I really wanted an image off of spotlight, and I couldn’t find it through google. I tried looking through my computer files myself, but still couldn’t find it, and I wouldn’t have identified those weird files as pictures anyway – so thank you!
daisy says:
The information of where the photo taken, e.g. California, USA, is not showing when mouse hover. All I see was do you like it. Went to the temp folder, property of the image doesn’t say anything in details either.
dumisani says:
I am looking for a lock screen image that appeared after updating my windows 10, I liked it, on it was a beautiful scenery with a big stone on the side of a road.
I like the lock screens but we need more variety
Kavi Rana says:
thank you so much!
Cathy Phillips says:
Just…thank you. Really helpful.
Michael Stephenson says:
C: > Users > [Your User Name] > AppData > Local > Packages > Microsoft.Windows.ContentDeliveryManager_cw5n1h2txyewy > LocalState > Assets
Really? What the f is that >>>> dont tell me u r open u computer with mouse but not via winE?
or %userprofile%AppDataLocalPackagesMicrosoft.Windows.ContentDeliveryManager_cw5n1h2txyewyLocalStateAssets
koldfish says:
Just get Spotbright on the Windows Store, that auto downloads and allows you to browse all of the Windows Spotlight images, very simple and easy.
neonix says:
PSA: Directory Opus, an alternative file explorer/manager for Windows targeted at power users, will actually detect the file formats and show thumbnails of these images in the Assets folder despite not having file extensions!
Terry Quinn says:
My lock screen image is frozen on the one image. Following your steps Windows spotlight is selected for Background and the toggle switch is on. I can change the photo there in settings but when I turn on I get the same picture every time.
It used to work and I thought it was a great feature.
Is there something else I should look at to fix this.
Jaime Stuardo says:
I think it would be interesting to add to this feature the location of the image when it is a landscape. For example, sometimes a beautiful landscape appears and I wonder where that picture was taken as @allisonllanos:disqus wrote. The location name could be placed in some corner of the picture or enable right click properties option when in lock screen.
Jodi Boydston says:
I need help, I can’t find the assets folder. I went through all steps, from This PC to LocalState, Asset wasn’t there. Mine said Tips and it was empty. I’m going to take a break for now.
Amit Khatri says:
There are some pictures which windows keep showing me again and again on my lock screen. I don’t want to seem them anymore. But, there is no option to unlike the photos which you have liked in past. What should I do.
Adedokun Samuel says:
I cant find the windows spotlight option on my lock screen settings help
Bill Sticker says:
I put a shortcut for this folder onto my desktop
john ramsbottom says:
this is correct so far, but not the only answer I feel. I had a jigsaw game program on my PC and when the puzzle was completed, there was option to use completed image as Lock screen, which I foolishly clicked on. I now want to get rid of this image, but it is not in the assets folder described in the article. Any ideas where to find it?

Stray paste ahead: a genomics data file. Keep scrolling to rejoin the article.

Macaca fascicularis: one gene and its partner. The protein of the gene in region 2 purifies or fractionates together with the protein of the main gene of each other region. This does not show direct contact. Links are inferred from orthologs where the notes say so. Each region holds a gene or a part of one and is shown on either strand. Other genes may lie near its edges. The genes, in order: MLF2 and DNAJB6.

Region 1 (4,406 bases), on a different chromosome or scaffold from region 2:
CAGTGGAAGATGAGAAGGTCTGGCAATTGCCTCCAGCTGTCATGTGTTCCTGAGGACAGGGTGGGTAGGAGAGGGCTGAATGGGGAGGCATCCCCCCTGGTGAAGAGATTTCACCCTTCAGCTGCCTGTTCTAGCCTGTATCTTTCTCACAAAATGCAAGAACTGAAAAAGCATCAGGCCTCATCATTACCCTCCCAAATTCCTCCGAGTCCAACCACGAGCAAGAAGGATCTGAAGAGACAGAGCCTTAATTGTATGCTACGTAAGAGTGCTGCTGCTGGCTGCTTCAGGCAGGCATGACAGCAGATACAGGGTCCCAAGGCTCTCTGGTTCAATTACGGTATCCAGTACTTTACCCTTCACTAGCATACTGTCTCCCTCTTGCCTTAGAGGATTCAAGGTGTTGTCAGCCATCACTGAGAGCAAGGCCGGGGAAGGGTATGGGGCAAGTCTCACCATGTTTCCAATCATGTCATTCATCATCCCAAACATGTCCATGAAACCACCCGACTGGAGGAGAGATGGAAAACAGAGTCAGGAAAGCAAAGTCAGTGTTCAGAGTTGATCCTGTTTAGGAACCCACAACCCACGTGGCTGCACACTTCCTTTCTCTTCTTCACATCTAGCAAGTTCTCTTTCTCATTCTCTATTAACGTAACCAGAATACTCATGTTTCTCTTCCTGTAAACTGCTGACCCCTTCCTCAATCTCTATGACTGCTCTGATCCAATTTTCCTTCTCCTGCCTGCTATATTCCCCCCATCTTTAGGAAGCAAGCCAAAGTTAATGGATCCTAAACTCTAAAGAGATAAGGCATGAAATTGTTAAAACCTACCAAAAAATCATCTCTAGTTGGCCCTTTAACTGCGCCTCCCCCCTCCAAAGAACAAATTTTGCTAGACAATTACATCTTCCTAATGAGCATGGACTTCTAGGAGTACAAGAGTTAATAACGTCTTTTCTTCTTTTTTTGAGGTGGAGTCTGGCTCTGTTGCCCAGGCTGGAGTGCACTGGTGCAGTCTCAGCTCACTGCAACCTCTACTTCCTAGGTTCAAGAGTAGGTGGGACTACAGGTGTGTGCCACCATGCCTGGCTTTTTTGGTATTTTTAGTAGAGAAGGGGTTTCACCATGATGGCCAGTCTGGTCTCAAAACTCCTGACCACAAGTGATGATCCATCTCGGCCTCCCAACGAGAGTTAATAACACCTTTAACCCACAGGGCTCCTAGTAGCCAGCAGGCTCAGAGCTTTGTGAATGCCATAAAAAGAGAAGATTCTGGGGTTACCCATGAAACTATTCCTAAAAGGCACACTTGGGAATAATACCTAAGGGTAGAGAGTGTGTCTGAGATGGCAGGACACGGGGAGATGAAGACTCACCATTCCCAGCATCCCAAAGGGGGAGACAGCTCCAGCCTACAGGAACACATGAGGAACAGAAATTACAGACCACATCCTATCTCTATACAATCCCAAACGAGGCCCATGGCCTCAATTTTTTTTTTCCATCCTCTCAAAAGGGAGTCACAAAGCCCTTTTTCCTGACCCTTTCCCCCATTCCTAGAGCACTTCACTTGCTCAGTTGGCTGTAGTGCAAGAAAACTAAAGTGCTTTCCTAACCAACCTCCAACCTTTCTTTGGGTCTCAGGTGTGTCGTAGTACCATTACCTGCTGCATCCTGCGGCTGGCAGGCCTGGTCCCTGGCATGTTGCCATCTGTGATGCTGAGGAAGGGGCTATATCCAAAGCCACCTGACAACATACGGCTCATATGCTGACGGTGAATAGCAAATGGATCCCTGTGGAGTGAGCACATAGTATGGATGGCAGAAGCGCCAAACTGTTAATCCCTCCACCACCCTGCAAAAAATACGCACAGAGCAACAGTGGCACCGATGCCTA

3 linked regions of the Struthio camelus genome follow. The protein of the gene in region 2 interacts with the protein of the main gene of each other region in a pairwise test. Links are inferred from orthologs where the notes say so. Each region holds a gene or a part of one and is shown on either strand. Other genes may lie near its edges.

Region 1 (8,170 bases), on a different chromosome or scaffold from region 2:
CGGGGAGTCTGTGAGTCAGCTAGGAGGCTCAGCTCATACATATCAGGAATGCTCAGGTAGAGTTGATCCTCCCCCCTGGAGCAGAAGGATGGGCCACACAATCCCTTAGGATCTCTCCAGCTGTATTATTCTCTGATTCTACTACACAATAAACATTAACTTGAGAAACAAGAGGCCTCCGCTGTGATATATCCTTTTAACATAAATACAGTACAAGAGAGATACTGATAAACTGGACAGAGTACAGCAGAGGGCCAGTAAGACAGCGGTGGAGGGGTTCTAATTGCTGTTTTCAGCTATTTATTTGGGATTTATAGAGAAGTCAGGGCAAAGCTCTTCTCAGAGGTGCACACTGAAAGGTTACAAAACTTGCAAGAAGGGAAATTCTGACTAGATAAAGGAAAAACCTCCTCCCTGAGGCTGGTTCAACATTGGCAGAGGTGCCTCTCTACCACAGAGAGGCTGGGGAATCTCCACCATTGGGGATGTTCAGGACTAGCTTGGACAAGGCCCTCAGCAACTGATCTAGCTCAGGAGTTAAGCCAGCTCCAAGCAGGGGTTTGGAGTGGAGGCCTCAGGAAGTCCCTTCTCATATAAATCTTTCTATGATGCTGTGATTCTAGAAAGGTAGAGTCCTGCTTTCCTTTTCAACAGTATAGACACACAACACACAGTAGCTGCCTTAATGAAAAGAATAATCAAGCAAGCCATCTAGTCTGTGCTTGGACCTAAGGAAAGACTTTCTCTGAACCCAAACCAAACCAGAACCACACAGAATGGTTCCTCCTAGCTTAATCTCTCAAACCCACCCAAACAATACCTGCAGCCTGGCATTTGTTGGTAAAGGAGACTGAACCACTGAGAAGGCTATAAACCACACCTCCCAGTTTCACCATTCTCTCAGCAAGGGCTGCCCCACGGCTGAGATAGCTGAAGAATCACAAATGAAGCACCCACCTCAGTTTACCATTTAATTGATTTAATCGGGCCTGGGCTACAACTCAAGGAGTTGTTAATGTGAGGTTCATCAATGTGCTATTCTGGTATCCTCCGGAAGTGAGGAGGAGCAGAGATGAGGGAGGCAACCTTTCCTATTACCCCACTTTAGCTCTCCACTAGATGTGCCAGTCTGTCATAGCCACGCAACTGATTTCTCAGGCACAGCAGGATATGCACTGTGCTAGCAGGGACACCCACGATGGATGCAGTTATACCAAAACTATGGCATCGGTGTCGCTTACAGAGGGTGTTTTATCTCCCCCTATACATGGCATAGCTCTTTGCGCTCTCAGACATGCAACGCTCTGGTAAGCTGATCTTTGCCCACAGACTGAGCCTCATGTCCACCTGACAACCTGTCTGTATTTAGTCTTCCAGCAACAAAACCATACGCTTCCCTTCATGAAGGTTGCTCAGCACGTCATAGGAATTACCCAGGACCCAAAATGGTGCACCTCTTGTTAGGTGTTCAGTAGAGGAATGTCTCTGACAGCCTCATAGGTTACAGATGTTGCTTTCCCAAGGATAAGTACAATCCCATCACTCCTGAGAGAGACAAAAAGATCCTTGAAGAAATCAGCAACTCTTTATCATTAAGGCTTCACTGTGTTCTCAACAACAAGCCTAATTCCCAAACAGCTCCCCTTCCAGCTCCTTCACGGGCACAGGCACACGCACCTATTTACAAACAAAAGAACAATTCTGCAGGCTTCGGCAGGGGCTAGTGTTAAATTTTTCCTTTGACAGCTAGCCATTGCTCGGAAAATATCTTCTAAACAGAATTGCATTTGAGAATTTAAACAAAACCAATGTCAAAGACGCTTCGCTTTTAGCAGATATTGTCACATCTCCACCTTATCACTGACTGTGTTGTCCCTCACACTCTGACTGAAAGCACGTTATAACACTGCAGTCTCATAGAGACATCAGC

Louanne Williamson says:
i can find the files. I have copied and pasted them into a folder and tried to rename them as jpg files .They are ‘Dead’. ” No preview available”. I don’t even get a spotlight photo when I restart on my lock screen.
Went to “store & tried to re-download. Nothing.
Have spent hours because I loved those photos.
Appreciate any suggestions–I have read and tried a lot of complicated things to no avail. such as typing “ren * *.jpg” which adds “.jpg” to the end of all files in this directory.And using command prompt……any help?
Veda says:
Probably it is an artist rendering and not a photograph of a real scene. That would explain why the information on the scene and photographer are blank in the properties
Lili says:
Thank you so much.
Richard J Dalton Jr says:
Great explanation! I’m so happy I was able to save a beautiful photo.
loloyd says:
I am now looking for a publicly hosted Windows Spotlight cache. I could maybe find items there that I got awestruck with in the past. Or maybe I should start one, unless somebody else knows of an index or catalog like this that already exists?
loloyd says:
Thank you very much. Some of the pictures are too stunning to just ignore. Unfortunately, I only had the inclination to search for the cached location of these pictures only now and then found your website about the “Assets” folder. Some of the stunning photos from the past have long gone. I now have created a quick shortcut on my desktop and my home folder to the Assets folder for when I get to stumble upon another stunning picture. Again, thank you for your helpful article.
SPCTRM says:
Thanks for this.
Tarryn Fischer says:
Thank you for the help!
Could you (or any other brainy person) help some more? Windows Spotlight comes with “Fun Facts” enabled- something I’ve seen on my boyfriend’s computer. However, my Spotlight only allows me to “Like what I see” (i.e. no fun facts for me).
I’ve tried the “force a lock screen image” from (Edit Group Policy > Admin > Control Panel > Personalisation > …) but my checkbox is unchecked (even though it is “not Configured” rather than “enabled”).
Do I need to include this Windows Spotlight pathway in the enabled “Force lock screen image”?
Any help on this would be great- thank you again for your comprehensive walkthrough
Lasha Pareshishvili says:
Thanks!!! its working 10000%%% <3